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A Corner of Spain

281 pages
Library of Alexandria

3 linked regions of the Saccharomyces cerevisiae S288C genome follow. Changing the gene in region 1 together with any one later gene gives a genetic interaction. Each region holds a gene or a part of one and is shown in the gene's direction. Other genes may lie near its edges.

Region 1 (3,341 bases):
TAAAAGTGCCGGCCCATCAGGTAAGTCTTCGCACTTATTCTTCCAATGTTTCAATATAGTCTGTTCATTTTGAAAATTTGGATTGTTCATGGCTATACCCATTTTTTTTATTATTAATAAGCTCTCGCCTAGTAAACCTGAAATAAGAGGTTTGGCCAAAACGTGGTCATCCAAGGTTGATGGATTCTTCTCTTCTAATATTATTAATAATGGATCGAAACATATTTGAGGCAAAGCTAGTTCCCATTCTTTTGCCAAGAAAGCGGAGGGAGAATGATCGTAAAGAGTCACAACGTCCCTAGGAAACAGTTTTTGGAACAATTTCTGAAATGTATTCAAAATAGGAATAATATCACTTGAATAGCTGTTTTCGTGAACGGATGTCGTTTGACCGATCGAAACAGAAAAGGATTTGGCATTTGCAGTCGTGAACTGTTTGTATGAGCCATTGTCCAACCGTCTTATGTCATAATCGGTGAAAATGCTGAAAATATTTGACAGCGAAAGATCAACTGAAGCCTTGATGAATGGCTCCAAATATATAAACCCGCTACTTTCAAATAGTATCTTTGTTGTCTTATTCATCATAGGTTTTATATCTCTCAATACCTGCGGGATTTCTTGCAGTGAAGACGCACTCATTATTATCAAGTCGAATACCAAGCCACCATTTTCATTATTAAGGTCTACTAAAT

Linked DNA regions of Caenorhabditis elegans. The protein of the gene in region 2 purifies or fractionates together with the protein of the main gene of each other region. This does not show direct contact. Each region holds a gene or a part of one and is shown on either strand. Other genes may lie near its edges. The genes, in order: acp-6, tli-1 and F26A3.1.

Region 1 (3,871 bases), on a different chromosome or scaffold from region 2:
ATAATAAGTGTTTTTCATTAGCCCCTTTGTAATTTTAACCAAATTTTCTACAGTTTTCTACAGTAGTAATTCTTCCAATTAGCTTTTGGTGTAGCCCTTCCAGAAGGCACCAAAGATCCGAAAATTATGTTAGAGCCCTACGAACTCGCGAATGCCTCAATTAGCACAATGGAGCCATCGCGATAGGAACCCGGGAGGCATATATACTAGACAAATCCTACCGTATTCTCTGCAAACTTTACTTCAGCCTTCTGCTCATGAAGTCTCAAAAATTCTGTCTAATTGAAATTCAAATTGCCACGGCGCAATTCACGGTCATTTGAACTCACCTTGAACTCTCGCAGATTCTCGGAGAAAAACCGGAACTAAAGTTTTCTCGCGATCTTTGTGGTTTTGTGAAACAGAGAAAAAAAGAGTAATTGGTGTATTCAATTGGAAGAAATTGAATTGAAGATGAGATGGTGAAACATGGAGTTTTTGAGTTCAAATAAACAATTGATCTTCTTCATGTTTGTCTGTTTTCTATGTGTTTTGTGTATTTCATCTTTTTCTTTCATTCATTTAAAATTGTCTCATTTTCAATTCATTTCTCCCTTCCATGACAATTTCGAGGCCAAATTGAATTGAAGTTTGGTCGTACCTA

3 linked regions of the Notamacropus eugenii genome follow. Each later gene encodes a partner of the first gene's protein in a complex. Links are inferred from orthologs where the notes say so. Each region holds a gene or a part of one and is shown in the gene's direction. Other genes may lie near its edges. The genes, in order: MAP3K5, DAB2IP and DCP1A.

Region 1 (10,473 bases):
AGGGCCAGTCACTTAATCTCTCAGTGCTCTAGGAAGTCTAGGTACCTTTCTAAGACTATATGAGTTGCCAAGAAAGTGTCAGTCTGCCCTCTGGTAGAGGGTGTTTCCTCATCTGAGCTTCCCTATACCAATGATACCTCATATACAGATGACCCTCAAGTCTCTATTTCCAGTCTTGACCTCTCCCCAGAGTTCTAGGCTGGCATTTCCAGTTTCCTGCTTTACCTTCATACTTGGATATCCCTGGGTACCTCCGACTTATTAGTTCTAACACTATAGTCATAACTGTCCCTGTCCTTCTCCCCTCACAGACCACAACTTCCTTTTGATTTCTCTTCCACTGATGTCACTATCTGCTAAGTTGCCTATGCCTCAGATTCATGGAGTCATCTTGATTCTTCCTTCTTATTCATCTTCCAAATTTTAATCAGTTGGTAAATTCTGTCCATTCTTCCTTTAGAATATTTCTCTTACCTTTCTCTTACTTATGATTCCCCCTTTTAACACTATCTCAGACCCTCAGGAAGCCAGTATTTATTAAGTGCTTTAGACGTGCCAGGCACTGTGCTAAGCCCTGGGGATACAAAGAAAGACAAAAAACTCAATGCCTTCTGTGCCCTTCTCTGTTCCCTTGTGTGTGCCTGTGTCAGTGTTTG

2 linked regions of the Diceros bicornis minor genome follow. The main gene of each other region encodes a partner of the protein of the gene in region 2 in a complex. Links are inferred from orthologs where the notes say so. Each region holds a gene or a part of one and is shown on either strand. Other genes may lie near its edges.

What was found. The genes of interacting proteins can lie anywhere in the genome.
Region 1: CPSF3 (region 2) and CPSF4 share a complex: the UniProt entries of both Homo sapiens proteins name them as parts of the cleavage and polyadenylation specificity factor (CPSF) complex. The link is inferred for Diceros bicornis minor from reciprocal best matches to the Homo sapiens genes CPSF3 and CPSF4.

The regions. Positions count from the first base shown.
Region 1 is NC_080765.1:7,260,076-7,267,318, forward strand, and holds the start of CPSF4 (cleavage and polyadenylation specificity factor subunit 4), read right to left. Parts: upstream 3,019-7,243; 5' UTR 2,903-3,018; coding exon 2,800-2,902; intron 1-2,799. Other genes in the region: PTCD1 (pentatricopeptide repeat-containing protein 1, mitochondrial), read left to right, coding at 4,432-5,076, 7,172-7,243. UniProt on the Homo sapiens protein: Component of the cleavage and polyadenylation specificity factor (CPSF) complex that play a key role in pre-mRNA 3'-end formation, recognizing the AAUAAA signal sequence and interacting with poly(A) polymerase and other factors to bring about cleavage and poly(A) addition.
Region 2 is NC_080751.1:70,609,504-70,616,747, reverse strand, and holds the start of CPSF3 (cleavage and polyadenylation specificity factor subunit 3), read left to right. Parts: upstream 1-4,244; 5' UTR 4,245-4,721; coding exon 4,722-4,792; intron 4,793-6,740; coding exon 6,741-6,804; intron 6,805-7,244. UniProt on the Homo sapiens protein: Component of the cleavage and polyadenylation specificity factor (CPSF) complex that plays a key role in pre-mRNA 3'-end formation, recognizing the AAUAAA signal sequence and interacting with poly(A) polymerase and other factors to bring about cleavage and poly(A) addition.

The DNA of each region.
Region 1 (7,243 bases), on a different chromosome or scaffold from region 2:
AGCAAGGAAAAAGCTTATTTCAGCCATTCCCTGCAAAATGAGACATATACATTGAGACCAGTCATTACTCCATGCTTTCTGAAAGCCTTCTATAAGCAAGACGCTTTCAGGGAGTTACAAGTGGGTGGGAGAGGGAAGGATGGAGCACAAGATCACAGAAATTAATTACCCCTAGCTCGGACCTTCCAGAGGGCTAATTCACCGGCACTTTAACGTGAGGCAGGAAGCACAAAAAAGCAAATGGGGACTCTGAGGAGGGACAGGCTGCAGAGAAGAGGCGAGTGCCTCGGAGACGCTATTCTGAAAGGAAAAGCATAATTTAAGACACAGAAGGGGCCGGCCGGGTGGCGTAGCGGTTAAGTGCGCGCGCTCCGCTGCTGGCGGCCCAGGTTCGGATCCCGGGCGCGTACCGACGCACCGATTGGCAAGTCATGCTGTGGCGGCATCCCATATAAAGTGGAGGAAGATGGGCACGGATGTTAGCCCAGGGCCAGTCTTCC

I stood upon the salient bastion of an ancient fortress towering high above a swift and placid river. Below and around me swept line upon line of crumbling walls and grass-grown moats, the scene of many a bloody struggle in the evil days of old. From a hundred grim embrasures peeped rusty cannon, harmless now, and dark-eyed children sported upon the battlements that once had belched defiance and destruction to the foe across the stream. For this old white town, cramped within its triple ramparts, is the last vantage ground of Portugal; and on the other side of the Miño straight before me is Galicia, the unconquered land of the Gael, a land of mountain and flood, of mist and sunlight, such as are all the western promontories in which the mysterious Celtic people have finally found a home after ages of unrecorded wanderings. The scene as I looked upon it from these old battlements of Valença is as fair as any that Europe can offer. Down in the valley on both sides of the stream the maize-fields are reddening in the autumn sun, and between them, and terraced on the hill slopes above them, vines, heavy now with great masses of black grapes, are trained over slender posts of grey granite, forming endless arcades of fruit and foliage. Then higher up, climbing the steep skirts of the mountains, vast forests of darkling pines throw into relief the majestic summits, bare and boulder-strewn, upon which the ardent southern sunlight glows and quivers, whilst deep purple shadows fleck the tints of old rose and cinnamon where the sunlight falls. Across the majestic iron bridge that spans the Miño, the one modern note in all this scene, there rises an ancient city clustered upon a rise crowned by square battlemented towers. Some old feudal fortress it would seem; but closer acquaintance proves it to be a Christian cathedral built at a time when bishops girt the sword and donned their armour to fight the infidel and defend their faith with their lives. Tuy, the first city of Galicia, is a relic of a past age. Its tortuous narrow streets, mere alleys a few feet wide, are like those of the prehistoric Celtic city of Citania in Portugal: deep channels worn in the living rock and patched where necessary with flat slabs. The city itself is as silent as the grave, and the frowning old castle-cathedral, with its tinkling bell calling to worship, almost alone indicates the presence of the living. A mediæval writer calls Tuy "lately a city of pagans," but for well upon ten centuries now the brave old Romanesque church has stood aloft unmoved like a cliff to resist the incursions of the enemies of the Church. But Tuy, quaint and suggestive of thought as it is, can hardly be considered a typical Galician city; for the best and most picturesque regions of Galicia are those which surround the glorious fjords cut deep into the land that entitles the little "Kingdom" to be called the Norway of Spain. The scenery up the Miño to Orense is, as Mr. Wood has mentioned, one of the most fascinating series of river views for fifty miles that Europe can show. Foaming and tearing its way between dark gorges, broadening here and there into smiling little valleys, the mountains terraced almost to their distant summits with mere steps upon which crops are raised, the river passes through infinite phases of beauty. But the towns, and even villages, are few and far between in these wild regions, and the suave and beautiful inland bays, with the sweet valleys and soaring sierras that surround them, will form for visitors the main attractions of Galicia.